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Inchcleraun facts for kids

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Native name:
Inis Cloithrinn
Nickname: Quaker Island
Inchcleraun is located in island of Ireland
Location in island of Ireland
Location River Shannon
Coordinates 53°35′02″N 8°00′40″W / 53.584°N 8.011°W / 53.584; -8.011
Area 0.577 km2 (0.223 sq mi)
Province Leinster
County Longford
Population 0

Inchcleraun (Irish: Inis Cloithrinn), also called Quaker Island, is an island situated in Lough Ree on the River Shannon, in central Ireland.

The island is home to the ruins of St. Diarmaid’s Monastery, a monastery founded by Diarmaid the Just in AD 560. These buildings constitute a National Monument.

The island

Inchcleraun is an island of 57.7 ha (143 acres) located in the centre of Lough Ree, with Knockcroghery, County Roscommon to its west and Newtowncashel, County Longford to its east..

Inchcleraun Monastery
Inchcleraun Monastery


The island takes its name from Irish for "Clothru's Island". In Irish legend, Clothru was a daughter of Eochu Feidlech, then High King of Ireland. She became the Queen of Connacht after her father’s death, and once owned the island. Her sister, Medb, retired to Inchcleraun after Medb's husband Ailill mac Máta killed her lover Fergus mac Róich. One point is called Grianan Meva ("Medb's sunny place"), and nearby is Innadmarfa Meva (Ionad Marbhtha Meidhbhe, "Place of Medb's death"), where she was killed by a stone thrown from Elfeet Castle, on the Longford side of the lake. In other versions of the legend, it is a lump of cheese fired from a slingshot by a nephew of Clothru.

The name "Quaker Island" is more recent, and owes to the island being owned at one time by a Quaker. The island is today owned by the Irish state.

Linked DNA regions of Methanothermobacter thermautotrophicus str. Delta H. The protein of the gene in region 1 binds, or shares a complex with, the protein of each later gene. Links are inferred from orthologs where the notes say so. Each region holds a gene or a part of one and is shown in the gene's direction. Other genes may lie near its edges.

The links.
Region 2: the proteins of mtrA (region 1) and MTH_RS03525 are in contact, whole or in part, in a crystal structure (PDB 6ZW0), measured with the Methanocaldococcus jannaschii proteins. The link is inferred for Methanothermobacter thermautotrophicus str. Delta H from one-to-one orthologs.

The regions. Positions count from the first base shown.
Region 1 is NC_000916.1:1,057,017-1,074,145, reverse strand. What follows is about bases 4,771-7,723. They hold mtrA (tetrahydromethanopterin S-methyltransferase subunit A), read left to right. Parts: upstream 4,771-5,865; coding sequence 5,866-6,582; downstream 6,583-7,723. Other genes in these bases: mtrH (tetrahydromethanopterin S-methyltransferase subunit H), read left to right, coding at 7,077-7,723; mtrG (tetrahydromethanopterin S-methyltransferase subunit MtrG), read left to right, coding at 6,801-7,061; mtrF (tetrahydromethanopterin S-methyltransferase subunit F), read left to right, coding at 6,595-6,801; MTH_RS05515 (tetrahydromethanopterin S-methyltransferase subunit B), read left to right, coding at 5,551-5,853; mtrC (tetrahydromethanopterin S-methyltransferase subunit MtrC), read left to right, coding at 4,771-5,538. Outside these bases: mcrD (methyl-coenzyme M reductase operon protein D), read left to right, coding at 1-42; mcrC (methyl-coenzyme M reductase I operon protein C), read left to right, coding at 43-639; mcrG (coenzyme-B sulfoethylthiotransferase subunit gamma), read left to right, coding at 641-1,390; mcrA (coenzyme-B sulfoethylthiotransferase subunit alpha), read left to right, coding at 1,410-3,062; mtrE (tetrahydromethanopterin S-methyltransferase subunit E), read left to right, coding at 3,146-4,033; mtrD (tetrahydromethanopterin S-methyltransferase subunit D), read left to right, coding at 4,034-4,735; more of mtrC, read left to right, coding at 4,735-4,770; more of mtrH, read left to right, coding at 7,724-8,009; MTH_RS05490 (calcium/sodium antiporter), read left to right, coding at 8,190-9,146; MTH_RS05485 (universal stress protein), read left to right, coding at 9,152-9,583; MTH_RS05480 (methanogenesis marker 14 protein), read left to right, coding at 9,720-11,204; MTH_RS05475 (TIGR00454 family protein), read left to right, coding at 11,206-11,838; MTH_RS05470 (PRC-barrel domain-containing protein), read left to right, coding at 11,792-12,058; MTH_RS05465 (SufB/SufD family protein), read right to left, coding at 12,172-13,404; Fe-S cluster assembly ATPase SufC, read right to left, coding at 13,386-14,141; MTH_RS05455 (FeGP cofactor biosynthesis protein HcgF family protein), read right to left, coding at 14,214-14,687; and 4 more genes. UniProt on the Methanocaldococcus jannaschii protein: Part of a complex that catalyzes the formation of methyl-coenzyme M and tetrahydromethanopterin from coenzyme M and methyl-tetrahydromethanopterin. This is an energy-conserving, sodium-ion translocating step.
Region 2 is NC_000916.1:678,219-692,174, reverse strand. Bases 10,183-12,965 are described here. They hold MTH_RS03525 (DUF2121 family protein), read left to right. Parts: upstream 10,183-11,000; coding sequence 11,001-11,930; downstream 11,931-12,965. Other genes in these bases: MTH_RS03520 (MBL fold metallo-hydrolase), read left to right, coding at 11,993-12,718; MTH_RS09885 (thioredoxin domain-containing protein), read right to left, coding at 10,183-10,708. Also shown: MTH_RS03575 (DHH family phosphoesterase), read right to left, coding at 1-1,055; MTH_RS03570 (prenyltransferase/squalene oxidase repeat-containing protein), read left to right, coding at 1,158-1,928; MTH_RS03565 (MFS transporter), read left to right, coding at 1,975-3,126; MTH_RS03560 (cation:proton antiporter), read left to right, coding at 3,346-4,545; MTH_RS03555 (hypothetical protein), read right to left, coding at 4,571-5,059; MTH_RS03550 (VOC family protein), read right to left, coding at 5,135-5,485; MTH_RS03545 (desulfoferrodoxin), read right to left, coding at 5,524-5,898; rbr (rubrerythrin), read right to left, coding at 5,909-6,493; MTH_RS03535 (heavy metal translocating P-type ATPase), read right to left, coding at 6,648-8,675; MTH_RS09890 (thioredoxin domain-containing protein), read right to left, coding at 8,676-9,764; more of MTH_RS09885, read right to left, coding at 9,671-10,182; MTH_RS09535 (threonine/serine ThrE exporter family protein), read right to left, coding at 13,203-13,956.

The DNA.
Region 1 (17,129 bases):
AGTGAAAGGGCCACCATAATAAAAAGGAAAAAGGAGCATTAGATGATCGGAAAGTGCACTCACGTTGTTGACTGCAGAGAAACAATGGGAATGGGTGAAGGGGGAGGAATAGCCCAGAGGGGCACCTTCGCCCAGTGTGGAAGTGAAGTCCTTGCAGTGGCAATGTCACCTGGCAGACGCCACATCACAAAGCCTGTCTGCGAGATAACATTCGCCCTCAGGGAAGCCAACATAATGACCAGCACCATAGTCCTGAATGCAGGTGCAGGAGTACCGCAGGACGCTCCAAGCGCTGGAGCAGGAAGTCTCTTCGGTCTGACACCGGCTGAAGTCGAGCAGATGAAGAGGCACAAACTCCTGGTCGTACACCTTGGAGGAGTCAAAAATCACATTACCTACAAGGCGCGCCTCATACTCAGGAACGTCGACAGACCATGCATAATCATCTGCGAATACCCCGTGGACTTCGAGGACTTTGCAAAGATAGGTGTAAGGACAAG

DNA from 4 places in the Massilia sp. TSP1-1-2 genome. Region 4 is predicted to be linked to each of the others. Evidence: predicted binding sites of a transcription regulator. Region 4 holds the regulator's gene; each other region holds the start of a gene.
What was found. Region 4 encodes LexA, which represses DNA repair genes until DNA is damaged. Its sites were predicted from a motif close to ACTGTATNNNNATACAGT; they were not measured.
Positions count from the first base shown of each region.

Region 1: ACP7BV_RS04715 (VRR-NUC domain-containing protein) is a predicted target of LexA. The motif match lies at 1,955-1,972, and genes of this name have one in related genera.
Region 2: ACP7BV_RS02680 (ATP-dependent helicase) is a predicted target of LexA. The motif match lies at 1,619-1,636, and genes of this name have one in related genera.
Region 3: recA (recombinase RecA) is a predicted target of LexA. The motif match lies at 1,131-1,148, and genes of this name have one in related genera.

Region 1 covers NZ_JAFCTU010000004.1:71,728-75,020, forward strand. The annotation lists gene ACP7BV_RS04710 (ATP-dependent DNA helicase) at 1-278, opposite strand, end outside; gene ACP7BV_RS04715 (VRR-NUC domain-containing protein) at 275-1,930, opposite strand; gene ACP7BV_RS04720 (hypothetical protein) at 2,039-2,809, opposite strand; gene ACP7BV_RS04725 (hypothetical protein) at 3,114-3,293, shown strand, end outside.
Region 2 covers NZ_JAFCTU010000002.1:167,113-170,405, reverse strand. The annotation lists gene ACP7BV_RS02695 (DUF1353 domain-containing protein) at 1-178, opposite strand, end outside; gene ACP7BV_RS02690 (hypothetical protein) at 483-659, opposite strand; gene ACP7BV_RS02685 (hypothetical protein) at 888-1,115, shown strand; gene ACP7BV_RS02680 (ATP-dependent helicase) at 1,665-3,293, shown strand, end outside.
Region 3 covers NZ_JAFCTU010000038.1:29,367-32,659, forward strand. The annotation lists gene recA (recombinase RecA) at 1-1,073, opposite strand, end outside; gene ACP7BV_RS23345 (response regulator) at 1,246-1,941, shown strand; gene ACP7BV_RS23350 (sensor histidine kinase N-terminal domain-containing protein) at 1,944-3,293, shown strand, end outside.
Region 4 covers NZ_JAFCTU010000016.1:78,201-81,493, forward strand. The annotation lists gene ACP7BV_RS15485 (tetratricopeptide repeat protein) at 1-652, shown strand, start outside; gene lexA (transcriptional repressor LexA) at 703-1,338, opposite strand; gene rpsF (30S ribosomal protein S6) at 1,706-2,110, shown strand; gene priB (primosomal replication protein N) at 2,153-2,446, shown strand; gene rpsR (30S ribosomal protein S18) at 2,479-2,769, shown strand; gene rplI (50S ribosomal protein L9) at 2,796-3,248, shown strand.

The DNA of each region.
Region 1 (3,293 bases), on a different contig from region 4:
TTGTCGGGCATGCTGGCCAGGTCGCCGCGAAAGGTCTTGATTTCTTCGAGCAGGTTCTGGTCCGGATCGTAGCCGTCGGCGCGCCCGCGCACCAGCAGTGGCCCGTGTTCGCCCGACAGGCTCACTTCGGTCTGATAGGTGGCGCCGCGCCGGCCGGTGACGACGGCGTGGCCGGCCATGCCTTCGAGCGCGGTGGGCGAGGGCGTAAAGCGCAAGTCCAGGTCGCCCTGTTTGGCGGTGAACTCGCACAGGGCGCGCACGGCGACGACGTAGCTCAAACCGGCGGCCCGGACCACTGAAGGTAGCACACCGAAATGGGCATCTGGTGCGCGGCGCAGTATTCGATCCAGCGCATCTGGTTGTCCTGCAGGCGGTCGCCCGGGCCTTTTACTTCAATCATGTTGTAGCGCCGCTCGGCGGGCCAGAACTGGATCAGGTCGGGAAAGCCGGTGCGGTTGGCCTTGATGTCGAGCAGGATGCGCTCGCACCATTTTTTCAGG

A monastery founded by Saint Diarmaid the Just in 540 AD is the most prominent ruin. Diarmaid was a teacher of Ciarán of Clonmacnoise.


This monastery is by far the most important ruin on the island. The church consists of a single nave 14.5 m (48 ft) long and 6.5 m (21 ft) wide. The walls are about 4 m (13 ft) high. There are two graceful lancet windows at the east end which are long, narrow and well recessed.

The windows on the south side have the appearance of later additions and are unsymmetrical. All traces of doors have vanished, but the opes, which have been arched and protected by the Board of Works, seem to indicate the position of a west door and an entrance on the north side to the cloister. An upper chamber exists and when perfect, covered the Chapter-house sacristy, and the east cloister, the internal walls of the lower apartments forming intermediate supports for the flooring. The interior walls of the church were once plastered.

John O'Donovan referred to this building as two churches: the monastic apartments as one and the vaulted sacristy as a penitential prison, labelling it "Deartheach".


The largest church. According to local lore, any woman who enters Templemurray will die within a year.


One of the churches, crowning the highest point of the island. has a square bell tower (Irish: clogas), which is attached to the main building, which is . Most churches of this era had round towers, separate from the main building. It is located on the northern part of the island and is visible from the shoreline. On the plan the church is rectangular, being 10.6 m (35 ft) by 5.1 m (17 ft).

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